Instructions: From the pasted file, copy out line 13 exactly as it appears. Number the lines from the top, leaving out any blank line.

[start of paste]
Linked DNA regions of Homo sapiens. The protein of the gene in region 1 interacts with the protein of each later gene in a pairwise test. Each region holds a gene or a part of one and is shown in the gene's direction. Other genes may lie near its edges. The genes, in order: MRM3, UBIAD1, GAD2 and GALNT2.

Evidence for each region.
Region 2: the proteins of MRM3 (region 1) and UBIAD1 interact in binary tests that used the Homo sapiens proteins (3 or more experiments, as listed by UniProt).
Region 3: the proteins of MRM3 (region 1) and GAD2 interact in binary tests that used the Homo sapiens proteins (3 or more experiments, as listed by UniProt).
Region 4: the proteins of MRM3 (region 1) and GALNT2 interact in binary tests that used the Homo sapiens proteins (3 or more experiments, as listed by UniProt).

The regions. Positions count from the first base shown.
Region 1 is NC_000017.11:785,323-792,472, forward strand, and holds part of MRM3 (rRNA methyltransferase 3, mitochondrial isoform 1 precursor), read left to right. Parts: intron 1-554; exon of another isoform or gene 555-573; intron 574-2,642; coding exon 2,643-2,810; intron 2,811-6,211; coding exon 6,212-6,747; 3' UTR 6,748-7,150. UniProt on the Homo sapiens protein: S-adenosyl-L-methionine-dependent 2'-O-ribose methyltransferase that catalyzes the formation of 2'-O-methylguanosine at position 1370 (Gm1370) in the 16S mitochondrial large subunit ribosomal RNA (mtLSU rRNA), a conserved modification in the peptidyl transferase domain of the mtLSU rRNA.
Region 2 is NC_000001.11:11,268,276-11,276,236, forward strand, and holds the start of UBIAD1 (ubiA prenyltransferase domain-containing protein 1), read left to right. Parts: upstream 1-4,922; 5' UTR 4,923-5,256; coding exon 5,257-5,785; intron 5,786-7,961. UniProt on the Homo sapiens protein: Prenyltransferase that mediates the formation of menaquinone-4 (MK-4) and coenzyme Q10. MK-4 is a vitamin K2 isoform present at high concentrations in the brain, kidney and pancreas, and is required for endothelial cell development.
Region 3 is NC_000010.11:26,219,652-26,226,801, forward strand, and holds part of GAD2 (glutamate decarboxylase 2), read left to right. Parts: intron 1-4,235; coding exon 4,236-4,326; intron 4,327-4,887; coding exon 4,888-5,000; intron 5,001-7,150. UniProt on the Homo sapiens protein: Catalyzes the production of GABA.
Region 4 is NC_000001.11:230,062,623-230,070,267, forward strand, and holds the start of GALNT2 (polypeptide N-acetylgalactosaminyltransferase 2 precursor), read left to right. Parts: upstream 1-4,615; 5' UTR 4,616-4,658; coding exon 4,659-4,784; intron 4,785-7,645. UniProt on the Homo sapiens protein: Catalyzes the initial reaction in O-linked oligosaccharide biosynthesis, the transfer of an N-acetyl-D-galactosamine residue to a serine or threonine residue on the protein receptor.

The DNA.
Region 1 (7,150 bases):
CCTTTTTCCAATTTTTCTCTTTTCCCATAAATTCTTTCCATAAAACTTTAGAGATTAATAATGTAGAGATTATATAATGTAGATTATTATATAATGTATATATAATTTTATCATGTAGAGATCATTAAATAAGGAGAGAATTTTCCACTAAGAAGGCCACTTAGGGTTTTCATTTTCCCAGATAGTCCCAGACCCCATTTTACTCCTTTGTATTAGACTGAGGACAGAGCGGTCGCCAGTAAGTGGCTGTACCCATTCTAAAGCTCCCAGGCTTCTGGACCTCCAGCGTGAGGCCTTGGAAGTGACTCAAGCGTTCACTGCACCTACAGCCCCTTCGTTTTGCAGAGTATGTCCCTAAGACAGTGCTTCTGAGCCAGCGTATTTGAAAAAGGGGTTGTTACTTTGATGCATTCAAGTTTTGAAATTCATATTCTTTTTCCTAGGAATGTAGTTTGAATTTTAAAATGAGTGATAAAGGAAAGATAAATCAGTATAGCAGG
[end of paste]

CCTTTTTCCAATTTTTCTCTTTTCCCATAAATTCTTTCCATAAAACTTTAGAGATTAATAATGTAGAGATTATATAATGTAGATTATTATATAATGTATATATAATTTTATCATGTAGAGATCATTAAATAAGGAGAGAATTTTCCACTAAGAAGGCCACTTAGGGTTTTCATTTTCCCAGATAGTCCCAGACCCCATTTTACTCCTTTGTATTAGACTGAGGACAGAGCGGTCGCCAGTAAGTGGCTGTACCCATTCTAAAGCTCCCAGGCTTCTGGACCTCCAGCGTGAGGCCTTGGAAGTGACTCAAGCGTTCACTGCACCTACAGCCCCTTCGTTTTGCAGAGTATGTCCCTAAGACAGTGCTTCTGAGCCAGCGTATTTGAAAAAGGGGTTGTTACTTTGATGCATTCAAGTTTTGAAATTCATATTCTTTTTCCTAGGAATGTAGTTTGAATTTTAAAATGAGTGATAAAGGAAAGATAAATCAGTATAGCAGG